The Inquisition’s Baggage

Torturer and rack from a movie about the Inquistion

Christopher Hurt is an REL alum who works in Los Angeles. He is best known for his work with the rock ‘n’ roll group, Jamestown Pagans.

Have you ever seen Inquisición (film, 1977)? If you’re a lover of period-piece horror movies, like I am, then you’ll want to check it out. Mondo Macabro has a Blu-ray release that is standout. The subject matter calls to mind this data…

Several years into his papacy John Paul II initiated a commission to study the Inquisition in the hopes of creating a sort of tally for the Catholic Church. The thinking, it seems, was that by initiating a closer examination of the wrongdoings of the past, and formally acknowledging them, it would leave one less strike against the institution, which had already done this with the Galileo incident.

In a past post I mentioned how narrativizing tidies up the mess of history, giving linear start and end points to a broad list of actions (themselves we could call movements), and excluding some situations that arguably ought to be included.

What strikes me as curious about this instance is that it illustrates many apparatuses which make this sort of negotiating possible. That is, if we substitute another reprehensible period in place of The Inquisition, can we imagine any other leader of an institution, nation-state, etc. self-authorizing and speaking on behalf of an infrastructure about events that took place centuries ago? Beyond the institutional representation (the Pope representing the Catholic Church) and authority (it’s the Pope and not my next door neighbor), which is sort of evident, I would argue that there is more subtle scaffolding that supports such infrastructure. The time (the distance between two points on a linear, historical map) that we feel sits between us and them is one of many assets leveraged for claims-making here.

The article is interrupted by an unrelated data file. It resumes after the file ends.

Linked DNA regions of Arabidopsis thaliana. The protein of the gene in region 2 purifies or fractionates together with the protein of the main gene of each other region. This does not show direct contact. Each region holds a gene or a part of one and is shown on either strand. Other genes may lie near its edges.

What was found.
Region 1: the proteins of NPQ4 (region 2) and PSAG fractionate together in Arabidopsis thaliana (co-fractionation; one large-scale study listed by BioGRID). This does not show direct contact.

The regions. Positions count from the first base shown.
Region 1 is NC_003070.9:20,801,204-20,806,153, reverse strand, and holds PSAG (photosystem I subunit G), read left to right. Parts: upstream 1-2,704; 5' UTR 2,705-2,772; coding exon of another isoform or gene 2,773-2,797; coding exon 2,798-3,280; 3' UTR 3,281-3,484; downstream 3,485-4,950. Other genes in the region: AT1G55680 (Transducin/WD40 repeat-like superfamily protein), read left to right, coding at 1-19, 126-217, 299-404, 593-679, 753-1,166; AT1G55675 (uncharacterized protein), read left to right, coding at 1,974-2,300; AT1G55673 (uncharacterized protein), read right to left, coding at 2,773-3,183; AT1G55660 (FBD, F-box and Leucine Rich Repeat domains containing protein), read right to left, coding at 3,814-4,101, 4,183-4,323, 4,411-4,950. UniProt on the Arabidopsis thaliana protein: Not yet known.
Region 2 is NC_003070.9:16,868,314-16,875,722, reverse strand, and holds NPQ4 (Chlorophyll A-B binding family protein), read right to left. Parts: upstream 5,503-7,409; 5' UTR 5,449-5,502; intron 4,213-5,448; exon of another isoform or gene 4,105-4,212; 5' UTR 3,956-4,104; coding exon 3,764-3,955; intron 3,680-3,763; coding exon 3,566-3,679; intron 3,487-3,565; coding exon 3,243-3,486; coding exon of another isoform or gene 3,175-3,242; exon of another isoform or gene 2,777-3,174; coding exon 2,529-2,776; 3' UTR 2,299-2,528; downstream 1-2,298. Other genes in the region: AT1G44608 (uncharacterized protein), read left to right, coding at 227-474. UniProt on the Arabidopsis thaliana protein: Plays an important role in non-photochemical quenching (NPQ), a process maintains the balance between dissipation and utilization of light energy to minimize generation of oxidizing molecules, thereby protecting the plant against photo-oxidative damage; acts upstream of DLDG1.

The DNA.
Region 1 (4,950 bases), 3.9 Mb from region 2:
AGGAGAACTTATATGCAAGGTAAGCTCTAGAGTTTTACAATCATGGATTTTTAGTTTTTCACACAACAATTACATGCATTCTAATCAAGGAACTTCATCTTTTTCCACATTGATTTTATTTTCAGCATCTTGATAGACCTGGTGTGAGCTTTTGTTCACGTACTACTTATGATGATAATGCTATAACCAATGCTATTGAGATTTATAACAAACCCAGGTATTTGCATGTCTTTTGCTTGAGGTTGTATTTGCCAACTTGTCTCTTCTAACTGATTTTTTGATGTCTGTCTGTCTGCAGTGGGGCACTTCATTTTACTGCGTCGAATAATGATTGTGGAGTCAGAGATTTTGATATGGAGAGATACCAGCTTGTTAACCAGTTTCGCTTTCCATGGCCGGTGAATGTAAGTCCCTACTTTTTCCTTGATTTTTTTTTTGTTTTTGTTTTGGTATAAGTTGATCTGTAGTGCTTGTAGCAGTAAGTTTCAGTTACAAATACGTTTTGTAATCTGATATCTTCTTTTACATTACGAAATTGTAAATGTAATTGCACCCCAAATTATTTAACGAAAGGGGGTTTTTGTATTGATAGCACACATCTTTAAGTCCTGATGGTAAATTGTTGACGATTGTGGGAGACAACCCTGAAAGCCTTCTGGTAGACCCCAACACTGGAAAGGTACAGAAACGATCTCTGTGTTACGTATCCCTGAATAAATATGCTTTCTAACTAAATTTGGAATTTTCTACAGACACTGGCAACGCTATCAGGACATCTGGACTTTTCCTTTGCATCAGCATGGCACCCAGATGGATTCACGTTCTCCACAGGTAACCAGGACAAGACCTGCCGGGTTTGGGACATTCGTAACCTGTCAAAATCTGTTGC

But it’s not just the time. It’s the material difference between that time and this (architecture, fashion, economic systems, technology, and so on) that I think gives social actors a taken-for-granted foundation from which they can illustrate difference and disentangle (or entangle, when beneficial) themselves from any perceived connection to the past. The trick is what baggage you keep (we do still dress like that) and what you leave behind (we don’t punish people like that anymore), that allows an institution to be both unchanging and changing all the time….

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